One of the most anticipated rugby test re-matches for some time was played out in Dublin today. It was certainly memorable, as the Ireland v New Zealand game captured the rugby world’s attention. In the end, the All Blacks reversed the result from Chicago, 9-21.

Well worth the wait, the second match was a better result for the World Champions but Ireland can still stand tall. Unable to score tries in this match (unlike Chicago) they dominated long periods of the game. They won the breakdown for sure. New Zealand unable to gain mush parity in that area, but the visitors defense proved too good in the end.

Rory Best can look back at a game that may have been theirs to win. His men all played with heart and soul, but the All Blacks came out the winners by through their enterprise and ability to convert.

Irish hearts
Ireland regroup following the international rugby match between Ireland and the New Zealand All Blacks at Aviva Stadium on November 19, 2016 in Dublin, Ireland. (Photo by Phil Walter/Getty Images)

“Ultimately, we look at ourselves and we have to make the bounce of the ball go our way. We have to make those decisions and we didn’t just show it for enough today, which is disappointing,” Best said after the game. While they did not come out victors, Ireland did nothing to let themselves down in general–and will be a force in the upcoming Six Nations.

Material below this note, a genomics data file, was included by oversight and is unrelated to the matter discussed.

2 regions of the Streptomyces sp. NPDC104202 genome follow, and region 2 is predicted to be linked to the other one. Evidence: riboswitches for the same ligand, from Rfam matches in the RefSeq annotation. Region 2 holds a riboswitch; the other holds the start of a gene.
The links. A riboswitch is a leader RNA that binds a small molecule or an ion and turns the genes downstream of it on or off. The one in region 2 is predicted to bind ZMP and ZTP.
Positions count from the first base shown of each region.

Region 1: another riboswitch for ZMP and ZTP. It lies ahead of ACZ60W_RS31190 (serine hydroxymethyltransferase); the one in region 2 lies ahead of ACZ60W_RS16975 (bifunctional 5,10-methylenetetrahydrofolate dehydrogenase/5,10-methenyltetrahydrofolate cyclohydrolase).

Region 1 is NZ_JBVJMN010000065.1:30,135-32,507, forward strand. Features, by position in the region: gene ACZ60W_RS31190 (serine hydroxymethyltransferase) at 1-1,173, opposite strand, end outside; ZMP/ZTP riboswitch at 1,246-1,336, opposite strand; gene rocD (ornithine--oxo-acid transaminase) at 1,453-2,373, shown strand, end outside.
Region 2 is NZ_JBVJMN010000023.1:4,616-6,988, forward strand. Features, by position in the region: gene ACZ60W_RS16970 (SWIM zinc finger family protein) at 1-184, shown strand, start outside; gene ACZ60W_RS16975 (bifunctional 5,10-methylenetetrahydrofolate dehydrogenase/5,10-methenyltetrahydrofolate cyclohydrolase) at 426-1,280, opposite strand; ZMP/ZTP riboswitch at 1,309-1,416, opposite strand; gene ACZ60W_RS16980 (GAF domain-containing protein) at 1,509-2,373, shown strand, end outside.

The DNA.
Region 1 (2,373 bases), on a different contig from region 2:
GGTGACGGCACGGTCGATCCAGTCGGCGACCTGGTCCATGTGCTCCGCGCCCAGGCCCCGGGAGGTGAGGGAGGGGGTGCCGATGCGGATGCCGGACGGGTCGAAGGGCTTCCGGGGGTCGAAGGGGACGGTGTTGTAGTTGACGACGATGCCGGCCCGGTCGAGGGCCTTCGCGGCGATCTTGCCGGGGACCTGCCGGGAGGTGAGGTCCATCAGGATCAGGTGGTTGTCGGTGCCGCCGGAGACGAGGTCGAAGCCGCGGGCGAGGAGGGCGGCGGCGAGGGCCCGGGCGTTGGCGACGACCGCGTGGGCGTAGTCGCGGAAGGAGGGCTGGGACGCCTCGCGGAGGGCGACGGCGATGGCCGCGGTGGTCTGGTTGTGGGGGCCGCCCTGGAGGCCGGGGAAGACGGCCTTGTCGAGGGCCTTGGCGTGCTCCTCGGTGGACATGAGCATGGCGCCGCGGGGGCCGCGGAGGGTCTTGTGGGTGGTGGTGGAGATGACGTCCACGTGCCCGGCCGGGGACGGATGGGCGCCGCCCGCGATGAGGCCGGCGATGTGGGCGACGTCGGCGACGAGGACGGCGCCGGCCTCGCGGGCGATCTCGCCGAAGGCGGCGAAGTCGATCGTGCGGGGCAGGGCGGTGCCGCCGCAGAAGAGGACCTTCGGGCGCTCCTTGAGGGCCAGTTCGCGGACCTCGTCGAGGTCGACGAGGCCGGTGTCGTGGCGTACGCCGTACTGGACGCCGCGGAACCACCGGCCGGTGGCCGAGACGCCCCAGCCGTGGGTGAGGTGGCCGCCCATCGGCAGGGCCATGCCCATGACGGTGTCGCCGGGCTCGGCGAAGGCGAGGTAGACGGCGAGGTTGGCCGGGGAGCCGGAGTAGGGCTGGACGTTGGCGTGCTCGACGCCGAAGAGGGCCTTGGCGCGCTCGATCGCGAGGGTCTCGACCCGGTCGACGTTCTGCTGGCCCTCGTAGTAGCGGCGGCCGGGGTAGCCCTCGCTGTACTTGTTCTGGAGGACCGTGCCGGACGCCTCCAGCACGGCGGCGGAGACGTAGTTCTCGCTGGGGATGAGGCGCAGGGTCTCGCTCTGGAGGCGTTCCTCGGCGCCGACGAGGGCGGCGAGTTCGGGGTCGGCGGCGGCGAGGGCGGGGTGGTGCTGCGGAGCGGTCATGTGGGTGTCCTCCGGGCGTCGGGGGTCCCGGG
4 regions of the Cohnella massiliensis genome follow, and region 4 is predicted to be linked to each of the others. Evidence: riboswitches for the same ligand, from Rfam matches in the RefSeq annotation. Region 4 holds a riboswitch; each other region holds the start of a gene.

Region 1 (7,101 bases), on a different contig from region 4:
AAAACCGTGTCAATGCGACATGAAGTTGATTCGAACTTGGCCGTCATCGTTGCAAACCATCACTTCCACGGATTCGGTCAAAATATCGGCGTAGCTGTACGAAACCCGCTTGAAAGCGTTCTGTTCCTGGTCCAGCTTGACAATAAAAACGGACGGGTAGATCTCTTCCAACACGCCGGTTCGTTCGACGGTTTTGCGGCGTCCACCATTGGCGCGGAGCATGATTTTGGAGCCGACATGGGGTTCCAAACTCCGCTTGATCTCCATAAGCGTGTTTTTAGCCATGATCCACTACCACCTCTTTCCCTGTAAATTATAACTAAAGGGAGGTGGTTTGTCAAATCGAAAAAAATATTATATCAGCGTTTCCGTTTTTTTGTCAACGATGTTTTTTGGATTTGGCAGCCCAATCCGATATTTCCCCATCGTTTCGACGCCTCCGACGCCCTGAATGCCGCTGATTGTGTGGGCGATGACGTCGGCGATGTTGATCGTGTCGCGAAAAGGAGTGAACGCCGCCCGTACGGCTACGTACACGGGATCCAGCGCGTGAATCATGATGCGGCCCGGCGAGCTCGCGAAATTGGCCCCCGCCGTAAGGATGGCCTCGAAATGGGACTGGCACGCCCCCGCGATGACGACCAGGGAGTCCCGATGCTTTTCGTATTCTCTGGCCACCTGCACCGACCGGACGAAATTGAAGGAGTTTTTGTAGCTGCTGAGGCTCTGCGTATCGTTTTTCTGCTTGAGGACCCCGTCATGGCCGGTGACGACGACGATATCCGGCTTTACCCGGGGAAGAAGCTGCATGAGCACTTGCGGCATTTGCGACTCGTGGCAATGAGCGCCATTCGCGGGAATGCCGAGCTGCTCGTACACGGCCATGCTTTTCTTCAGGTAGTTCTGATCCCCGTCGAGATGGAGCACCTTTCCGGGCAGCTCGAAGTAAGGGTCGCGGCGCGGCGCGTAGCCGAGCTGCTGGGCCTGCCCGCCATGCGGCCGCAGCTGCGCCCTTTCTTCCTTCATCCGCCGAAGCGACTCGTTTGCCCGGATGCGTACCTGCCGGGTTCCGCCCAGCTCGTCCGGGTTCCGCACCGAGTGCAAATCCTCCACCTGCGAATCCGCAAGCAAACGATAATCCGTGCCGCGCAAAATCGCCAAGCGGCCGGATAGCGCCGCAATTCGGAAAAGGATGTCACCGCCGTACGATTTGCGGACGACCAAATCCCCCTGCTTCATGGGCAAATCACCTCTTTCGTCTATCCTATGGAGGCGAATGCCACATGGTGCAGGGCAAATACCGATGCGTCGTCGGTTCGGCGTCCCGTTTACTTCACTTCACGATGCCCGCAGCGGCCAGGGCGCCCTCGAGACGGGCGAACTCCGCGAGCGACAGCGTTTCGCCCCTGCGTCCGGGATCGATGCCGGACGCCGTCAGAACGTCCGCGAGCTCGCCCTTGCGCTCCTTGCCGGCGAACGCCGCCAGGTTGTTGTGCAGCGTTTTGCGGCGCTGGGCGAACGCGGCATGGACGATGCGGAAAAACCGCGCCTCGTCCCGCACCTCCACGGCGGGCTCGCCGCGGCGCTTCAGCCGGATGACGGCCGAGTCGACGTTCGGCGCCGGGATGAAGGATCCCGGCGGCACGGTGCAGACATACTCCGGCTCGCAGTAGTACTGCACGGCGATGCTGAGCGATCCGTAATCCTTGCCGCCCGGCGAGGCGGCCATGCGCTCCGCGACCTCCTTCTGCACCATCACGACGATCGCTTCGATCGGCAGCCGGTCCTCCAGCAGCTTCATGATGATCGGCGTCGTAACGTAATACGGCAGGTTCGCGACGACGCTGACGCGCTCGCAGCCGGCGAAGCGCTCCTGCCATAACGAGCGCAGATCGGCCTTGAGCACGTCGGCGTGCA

Ireland v New Zealand: A Re-match Worth Waiting For

Ireland 9 – Sexton (1) Penalty; Jackson (2) Pen.

New Zealand 21 – Fekitoa (2), Barrett (1) tries; Barrett (3) Conversions.


The scene at Aviva Stadium was one of high anticipation. The pre-match build-up only further hyped the opportunity for Ireland to gain their first ever victory on home soil. By the time that players were readied for the national anthems, you could cut the atmosphere with a knife.

Ka Mate was chosen as the Haka [challenge] from the visiting All Blacks, and the performance enthralled Irish fans. It showed how important the team from New Zealand (NZ) took this match. Stung by the loss two weeks earlier, a big crowd had savored over this re-match. Hoping to see two highly skilled teams perform, they were not to be disappointed.